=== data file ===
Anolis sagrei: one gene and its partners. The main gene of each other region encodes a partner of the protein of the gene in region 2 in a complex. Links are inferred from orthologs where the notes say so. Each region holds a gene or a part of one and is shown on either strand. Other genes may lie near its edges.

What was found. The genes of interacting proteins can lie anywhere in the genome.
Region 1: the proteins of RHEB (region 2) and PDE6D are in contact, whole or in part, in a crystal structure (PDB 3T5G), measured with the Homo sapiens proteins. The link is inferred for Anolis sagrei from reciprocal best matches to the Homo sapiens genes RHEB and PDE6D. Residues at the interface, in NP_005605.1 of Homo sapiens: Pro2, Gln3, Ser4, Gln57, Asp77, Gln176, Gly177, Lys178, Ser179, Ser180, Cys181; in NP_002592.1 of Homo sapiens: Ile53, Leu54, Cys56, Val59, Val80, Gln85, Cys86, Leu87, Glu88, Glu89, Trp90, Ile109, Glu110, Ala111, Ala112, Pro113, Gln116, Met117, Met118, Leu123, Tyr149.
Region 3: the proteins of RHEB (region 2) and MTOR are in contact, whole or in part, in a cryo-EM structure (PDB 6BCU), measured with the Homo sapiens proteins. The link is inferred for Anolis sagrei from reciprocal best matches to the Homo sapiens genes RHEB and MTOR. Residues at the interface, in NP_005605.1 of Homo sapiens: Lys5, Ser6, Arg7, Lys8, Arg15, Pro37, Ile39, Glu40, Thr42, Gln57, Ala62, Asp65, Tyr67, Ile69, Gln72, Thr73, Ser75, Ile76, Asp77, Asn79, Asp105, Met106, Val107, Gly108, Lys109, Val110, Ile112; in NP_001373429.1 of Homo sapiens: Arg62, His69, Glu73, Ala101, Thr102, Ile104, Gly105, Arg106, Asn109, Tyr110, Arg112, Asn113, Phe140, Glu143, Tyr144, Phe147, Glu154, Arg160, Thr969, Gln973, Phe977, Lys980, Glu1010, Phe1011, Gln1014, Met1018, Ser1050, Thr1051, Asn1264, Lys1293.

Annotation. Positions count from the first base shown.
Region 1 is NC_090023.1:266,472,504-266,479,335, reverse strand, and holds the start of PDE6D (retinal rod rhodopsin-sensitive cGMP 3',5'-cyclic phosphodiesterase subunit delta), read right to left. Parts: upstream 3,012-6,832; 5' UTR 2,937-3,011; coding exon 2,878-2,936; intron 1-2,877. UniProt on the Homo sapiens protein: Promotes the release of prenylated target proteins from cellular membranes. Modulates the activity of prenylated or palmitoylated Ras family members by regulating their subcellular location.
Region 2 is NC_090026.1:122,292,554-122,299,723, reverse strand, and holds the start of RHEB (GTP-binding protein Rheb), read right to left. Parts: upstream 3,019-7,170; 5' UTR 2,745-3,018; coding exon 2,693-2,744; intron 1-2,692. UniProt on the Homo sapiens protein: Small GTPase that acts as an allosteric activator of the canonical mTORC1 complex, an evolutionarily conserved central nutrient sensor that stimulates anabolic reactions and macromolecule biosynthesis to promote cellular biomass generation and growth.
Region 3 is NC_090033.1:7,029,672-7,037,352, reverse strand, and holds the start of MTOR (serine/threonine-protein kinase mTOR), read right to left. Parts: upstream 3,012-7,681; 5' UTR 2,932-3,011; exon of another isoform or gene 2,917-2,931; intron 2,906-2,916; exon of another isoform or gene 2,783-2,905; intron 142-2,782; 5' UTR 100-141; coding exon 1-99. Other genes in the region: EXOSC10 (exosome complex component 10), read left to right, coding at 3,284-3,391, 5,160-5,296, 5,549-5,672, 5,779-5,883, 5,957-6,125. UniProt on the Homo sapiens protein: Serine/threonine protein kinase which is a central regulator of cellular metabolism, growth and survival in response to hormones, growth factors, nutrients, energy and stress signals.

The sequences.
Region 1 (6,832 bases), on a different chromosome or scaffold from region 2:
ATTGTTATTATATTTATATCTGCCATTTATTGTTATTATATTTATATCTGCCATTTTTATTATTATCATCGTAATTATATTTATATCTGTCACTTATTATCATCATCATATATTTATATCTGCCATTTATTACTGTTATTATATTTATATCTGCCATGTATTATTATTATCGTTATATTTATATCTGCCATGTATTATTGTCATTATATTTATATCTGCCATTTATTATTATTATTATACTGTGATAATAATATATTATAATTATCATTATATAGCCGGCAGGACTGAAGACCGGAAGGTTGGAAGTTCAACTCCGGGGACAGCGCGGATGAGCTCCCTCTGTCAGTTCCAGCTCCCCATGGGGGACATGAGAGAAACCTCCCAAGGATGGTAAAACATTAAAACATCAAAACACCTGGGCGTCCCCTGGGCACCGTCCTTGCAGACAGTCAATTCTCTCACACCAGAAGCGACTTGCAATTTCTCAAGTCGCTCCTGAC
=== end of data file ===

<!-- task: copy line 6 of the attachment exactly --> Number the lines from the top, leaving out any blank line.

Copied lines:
Region 1 is NC_090023.1:266,472,504-266,479,335, reverse strand, and holds the start of PDE6D (retinal rod rhodopsin-sensitive cGMP 3',5'-cyclic phosphodiesterase subunit delta), read right to left. Parts: upstream 3,012-6,832; 5' UTR 2,937-3,011; coding exon 2,878-2,936; intron 1-2,877. UniProt on the Homo sapiens protein: Promotes the release of prenylated target proteins from cellular membranes. Modulates the activity of prenylated or palmitoylated Ras family members by regulating their subcellular location.